Beamish International's Charles Beamish was recently featured in the Club Oenologique Magazine as Richard Woodard takes a look at the seemingly unstoppable price rises in the world of super-premium Scotch.
In this magazine feature, Richard Woodard speaks with Charles Beamish to explore how the rare whisky space has developed over the last few years as well as some dos and don’ts of collecting and investing in whisky.
"In such a fast-moving bull market, accurate assessments of true value are elusive. The constantly expanding global audience of drinkers, collectors and investors is navigating an ever more complex marketplace, from traditional specialist retailers to auction houses and, increasingly, direct relationships with the distilleries themselves. They are buying bottles, collections and casks, and their demands are becoming more and more specific: this distillery, that age, personalised labelling, bespoke bottles."
"Beamish works directly with brand owners, overseeing the buying process from origin to execution – in other words, delivering the whisky to the client. The company offers a range of services, but perhaps its most important function is one of fulfilment: helping buyer and brand owner to complete what can be a fiendishly complicated journey. The entire procedure to source rare bottles or casks can take as long as six months, simply because the specifications from customers can be so precise, and the supply side is so infinite."
"In particular, the proliferation of companies and brokers selling casks for investment purposes has the industry worried – so worried that a working group of experts including (among others) Beamish, Geoff Kirk (The Macallan) and collector and The Whisky Exchange and Elixir Distillers founder Sukhinder Singh is demanding action. Following a round-table discussion in October, the group drew up a range of proposals, which will form the basis for a Rare Whisky White Paper in 2023. Many of the points relate to the sale of casks to consumers, calling for increased regulation, perhaps through some kind of licensing scheme drawn up under the auspices of the Scotch Whisky Association."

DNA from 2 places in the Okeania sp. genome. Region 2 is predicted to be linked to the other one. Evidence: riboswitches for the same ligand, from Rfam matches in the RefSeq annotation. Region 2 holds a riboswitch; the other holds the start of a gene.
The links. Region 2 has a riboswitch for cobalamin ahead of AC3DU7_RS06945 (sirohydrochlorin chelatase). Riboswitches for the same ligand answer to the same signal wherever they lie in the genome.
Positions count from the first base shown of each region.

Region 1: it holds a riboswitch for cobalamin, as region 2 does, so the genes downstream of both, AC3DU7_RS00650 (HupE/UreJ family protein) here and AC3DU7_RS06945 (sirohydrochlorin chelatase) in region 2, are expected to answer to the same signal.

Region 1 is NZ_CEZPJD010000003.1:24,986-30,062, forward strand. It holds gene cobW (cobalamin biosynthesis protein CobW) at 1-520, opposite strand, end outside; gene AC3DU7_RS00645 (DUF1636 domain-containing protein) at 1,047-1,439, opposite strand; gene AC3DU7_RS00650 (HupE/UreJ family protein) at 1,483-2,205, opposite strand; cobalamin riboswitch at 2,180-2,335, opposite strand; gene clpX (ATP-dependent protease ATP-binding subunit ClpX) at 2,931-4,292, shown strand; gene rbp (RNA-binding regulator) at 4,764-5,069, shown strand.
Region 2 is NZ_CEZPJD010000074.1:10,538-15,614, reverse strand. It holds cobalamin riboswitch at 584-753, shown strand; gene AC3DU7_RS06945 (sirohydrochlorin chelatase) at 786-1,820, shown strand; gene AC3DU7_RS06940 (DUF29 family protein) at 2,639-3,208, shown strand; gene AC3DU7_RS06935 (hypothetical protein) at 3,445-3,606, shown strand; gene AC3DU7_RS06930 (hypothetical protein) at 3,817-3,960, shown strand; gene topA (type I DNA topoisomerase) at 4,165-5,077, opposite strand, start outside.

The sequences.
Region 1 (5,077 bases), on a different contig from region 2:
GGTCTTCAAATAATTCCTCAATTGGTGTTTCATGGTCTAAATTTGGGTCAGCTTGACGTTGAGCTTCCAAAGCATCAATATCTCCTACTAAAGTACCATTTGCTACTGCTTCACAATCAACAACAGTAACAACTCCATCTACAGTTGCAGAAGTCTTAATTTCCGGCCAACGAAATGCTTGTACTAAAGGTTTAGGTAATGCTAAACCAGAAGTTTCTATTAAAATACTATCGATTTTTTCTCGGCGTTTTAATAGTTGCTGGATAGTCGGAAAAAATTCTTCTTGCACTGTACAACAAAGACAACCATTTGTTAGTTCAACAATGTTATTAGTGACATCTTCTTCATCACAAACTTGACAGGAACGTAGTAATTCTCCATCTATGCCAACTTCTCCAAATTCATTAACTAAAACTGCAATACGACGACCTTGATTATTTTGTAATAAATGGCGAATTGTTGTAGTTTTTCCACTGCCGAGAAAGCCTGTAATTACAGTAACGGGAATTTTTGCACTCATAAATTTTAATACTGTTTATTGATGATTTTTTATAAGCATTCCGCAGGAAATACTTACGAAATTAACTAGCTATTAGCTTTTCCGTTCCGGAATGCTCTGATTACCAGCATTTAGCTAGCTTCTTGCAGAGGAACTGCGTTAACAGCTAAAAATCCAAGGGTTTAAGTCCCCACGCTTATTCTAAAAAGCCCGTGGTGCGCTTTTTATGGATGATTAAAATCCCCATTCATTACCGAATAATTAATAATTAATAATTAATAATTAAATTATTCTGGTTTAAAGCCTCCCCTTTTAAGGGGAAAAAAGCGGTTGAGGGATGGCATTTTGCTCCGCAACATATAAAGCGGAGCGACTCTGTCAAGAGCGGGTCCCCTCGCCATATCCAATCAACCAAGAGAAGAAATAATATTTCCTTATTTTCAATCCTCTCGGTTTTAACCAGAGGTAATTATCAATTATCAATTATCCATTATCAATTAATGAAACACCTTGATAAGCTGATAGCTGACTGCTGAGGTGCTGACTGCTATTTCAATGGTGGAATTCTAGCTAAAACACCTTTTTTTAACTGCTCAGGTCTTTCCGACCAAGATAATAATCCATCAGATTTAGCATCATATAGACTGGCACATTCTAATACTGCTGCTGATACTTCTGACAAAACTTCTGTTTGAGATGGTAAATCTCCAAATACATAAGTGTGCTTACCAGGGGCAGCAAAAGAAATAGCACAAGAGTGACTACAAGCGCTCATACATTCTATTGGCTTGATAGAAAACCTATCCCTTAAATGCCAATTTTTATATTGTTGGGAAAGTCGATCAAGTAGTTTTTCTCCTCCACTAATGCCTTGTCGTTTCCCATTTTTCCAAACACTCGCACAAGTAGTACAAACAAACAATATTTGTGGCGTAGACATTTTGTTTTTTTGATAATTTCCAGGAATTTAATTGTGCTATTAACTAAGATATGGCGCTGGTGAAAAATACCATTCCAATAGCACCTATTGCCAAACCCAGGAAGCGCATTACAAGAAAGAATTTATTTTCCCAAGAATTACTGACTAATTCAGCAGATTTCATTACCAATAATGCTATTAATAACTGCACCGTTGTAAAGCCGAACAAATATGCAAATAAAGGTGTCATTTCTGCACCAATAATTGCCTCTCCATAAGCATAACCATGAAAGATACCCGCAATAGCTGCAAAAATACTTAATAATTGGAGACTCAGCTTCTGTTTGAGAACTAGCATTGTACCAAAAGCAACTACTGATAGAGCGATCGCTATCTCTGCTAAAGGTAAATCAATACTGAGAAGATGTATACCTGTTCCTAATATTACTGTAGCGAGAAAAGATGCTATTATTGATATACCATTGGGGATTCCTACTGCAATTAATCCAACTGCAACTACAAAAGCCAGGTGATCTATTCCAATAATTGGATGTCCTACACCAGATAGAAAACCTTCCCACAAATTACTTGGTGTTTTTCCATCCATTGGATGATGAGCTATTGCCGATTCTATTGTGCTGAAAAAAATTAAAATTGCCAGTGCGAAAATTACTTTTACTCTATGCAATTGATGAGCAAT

Collecting and investing in whisky: Dos and don’ts
- Don’t forget that whisky as an investment asset is in its infancy: while short-term gains have been dramatic, longer-term trends are much harder to assess.
- Do your homework: knowledge and experience are vital when prices plateau or decline. Never stop learning, and lean on trusted merchants and auction houses.
- Buy carefully: seek out retailers and auction houses with a proven track record – their expertise is invaluable, and they’re a safer bet when it comes to provenance.
- Scarcity is your friend, so closed distilleries, discontinued bottlings and limited editions are a good bet. And buy what you love – after all, you may have to drink it.
- Exercise caution with whisky investment funds and ask lots of questions. Who’s behind it? What accreditation and experience do they have?
- What extra charges are involved? For casks, these might relate to storage, insurance, gauging (checking strength and volume) and transportation.
- With casks, factor in bottling costs, including excise duty and VAT – likely to run to several thousand pounds for one cask. Check every detail about your cask: what it is, where it’s stored, contractual limitations related to trademarks and bottling, as well as the fine print in the paperwork.